Maryland’s highest court upheld the state’s new map of legislative districts in an opinion issued late Wednesday, dealing a blow to Republicans in the state who claimed the map was the product of partisan gerrymandering.
With the map’s confirmation, the filing deadline for Marylanders to declare their candidacy in this year’s elections remains Friday at 9 p.m.
The order confirmed that the rest of the current election calendar stands, with the state’s primary elections set for July 19. The court previously moved back the candidate filing deadline and primary election date to allow challenges to the new legislative map to be heard.
The Maryland Court of Appeals agreed the legislative redistricting map, passed by the Maryland General Assembly in January, does not violate the U.S. or Maryland’s constitutions.
The new map of legislative districts will remain in place until a new one is drawn after the 2030 census.
The decision from the Maryland Court of Appeals came after a special magistrate released a 245-page opinion April 4, recommending the court deny all four petitions against the state’s legislative map.
[Maryland Gov. Larry Hogan signs redrawn congressional district map]
In a trial before the Court of Appeals last month, Republican challengers to the map contended that the Democrat-backed legislative map violated the state constitution’s requirement of compact legislative districts that respect natural and political boundaries. The special magistrate wrote the petitioners did not prove to the court that political considerations subverted traditional redistricting practices in the state.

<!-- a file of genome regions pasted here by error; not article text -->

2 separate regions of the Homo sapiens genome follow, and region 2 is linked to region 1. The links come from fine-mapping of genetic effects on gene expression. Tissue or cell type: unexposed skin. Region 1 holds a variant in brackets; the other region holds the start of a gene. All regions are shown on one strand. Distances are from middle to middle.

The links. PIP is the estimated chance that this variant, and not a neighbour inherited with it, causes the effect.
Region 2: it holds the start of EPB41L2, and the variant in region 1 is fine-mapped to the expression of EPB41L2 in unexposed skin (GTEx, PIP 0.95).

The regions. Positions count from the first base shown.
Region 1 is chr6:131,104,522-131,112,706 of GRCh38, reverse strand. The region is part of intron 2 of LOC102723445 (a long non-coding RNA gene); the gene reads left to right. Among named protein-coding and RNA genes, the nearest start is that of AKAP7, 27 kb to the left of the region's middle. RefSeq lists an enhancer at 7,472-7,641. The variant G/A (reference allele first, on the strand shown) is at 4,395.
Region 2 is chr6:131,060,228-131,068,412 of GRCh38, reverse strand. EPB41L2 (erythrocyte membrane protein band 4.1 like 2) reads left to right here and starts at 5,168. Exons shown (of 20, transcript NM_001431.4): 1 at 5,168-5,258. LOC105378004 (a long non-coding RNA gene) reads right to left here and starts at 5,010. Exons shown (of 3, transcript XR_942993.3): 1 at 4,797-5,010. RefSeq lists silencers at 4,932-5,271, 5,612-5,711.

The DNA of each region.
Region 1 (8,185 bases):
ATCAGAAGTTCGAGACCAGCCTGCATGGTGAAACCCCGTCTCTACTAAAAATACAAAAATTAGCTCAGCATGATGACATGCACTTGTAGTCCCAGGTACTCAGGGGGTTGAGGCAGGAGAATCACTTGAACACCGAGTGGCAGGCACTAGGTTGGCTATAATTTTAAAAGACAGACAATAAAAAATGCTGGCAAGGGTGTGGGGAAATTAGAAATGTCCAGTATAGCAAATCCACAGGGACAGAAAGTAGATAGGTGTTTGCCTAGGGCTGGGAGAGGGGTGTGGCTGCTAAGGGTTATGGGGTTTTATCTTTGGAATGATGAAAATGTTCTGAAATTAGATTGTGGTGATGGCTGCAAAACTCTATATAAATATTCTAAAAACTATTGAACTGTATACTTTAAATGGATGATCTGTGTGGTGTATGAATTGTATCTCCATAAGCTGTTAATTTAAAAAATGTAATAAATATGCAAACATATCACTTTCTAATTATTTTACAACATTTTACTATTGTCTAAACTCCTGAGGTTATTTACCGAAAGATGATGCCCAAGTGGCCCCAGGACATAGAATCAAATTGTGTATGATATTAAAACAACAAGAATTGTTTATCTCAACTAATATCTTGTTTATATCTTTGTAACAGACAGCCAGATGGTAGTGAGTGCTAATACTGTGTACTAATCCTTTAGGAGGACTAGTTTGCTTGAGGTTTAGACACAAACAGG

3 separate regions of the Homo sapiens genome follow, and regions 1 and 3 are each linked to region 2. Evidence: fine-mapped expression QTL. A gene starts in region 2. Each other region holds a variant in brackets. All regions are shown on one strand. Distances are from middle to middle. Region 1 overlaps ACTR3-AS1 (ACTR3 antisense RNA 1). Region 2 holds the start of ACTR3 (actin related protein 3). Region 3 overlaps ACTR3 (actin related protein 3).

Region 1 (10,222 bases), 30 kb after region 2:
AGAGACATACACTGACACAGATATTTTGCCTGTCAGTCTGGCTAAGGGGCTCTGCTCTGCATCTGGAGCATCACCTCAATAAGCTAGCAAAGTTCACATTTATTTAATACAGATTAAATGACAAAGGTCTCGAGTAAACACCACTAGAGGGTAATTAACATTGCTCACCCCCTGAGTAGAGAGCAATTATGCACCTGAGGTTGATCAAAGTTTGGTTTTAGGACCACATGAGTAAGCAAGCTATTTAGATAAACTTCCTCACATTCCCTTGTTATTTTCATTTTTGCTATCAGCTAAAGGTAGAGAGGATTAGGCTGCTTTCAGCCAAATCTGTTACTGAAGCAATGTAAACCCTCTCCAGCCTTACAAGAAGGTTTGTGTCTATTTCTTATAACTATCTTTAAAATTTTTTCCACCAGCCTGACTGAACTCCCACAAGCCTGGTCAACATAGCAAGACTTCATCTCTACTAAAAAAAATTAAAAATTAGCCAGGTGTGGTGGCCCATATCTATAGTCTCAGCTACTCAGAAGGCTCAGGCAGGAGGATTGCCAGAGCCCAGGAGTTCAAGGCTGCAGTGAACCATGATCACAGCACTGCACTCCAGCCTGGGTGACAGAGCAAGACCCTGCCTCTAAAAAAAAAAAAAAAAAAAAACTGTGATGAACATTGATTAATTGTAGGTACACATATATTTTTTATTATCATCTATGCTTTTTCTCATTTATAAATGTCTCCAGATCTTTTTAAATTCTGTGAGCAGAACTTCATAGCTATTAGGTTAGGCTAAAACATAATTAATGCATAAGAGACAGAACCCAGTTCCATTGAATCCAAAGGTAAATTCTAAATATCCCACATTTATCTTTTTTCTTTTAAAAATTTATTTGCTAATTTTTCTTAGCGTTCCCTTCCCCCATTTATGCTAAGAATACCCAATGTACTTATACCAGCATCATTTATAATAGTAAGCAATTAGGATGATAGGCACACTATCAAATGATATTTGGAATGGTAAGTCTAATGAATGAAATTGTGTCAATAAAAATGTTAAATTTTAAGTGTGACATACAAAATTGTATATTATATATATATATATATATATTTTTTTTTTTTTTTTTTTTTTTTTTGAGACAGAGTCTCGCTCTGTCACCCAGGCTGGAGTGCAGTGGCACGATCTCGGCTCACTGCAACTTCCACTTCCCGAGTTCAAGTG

In a joint statement, House Speaker Adrienne Jones and Senate President Bill Ferguson praised the court for recognizing that the General Assembly had drawn a map with the interests of the U.S. and state constitutions in mind.
“Democracy has been well served today,” they wrote.
The ruling on the legislative redistricting map came two weeks after the General Assembly was forced back to drafting a new congressional district map. Last month, an Anne Arundel County judge described the map as an “extreme partisan gerrymander” and threw it out.
Fair Maps Maryland, an anti-gerrymandering group backed by Gov. Larry Hogan, who had been a staunch critic of the General Assembly’s redistricting efforts, denounced the ruling in a statement released Wednesday.
“The idea that the same toxic process that produced the unconstitutional congressional map also produced a constitutional legislative map is inconceivable,” Fair Maps Maryland spokesperson Doug Mayer said in a release. “Maryland history will not remember this day kindly.”